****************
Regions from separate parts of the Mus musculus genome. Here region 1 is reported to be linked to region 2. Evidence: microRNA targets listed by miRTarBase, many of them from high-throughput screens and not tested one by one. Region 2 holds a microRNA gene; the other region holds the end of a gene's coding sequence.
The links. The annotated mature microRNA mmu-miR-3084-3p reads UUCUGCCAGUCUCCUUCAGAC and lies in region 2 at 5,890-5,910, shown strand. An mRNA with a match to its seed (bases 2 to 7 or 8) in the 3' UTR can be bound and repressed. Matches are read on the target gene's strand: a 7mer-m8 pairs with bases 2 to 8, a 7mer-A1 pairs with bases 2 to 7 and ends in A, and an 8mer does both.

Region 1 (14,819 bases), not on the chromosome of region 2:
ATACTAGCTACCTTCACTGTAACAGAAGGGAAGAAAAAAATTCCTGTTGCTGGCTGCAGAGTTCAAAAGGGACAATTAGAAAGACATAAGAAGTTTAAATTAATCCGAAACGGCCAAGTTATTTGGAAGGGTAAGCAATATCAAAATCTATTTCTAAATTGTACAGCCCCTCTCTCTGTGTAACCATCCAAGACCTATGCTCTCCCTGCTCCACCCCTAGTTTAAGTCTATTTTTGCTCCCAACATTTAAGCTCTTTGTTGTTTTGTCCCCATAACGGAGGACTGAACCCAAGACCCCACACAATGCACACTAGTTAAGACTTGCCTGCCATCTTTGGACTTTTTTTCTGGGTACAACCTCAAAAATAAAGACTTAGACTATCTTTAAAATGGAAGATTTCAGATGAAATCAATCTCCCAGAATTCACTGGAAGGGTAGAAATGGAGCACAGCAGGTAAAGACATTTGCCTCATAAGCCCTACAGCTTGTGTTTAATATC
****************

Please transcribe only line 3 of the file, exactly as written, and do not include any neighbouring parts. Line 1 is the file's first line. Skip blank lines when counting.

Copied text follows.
Region 1 (14,819 bases), not on the chromosome of region 2: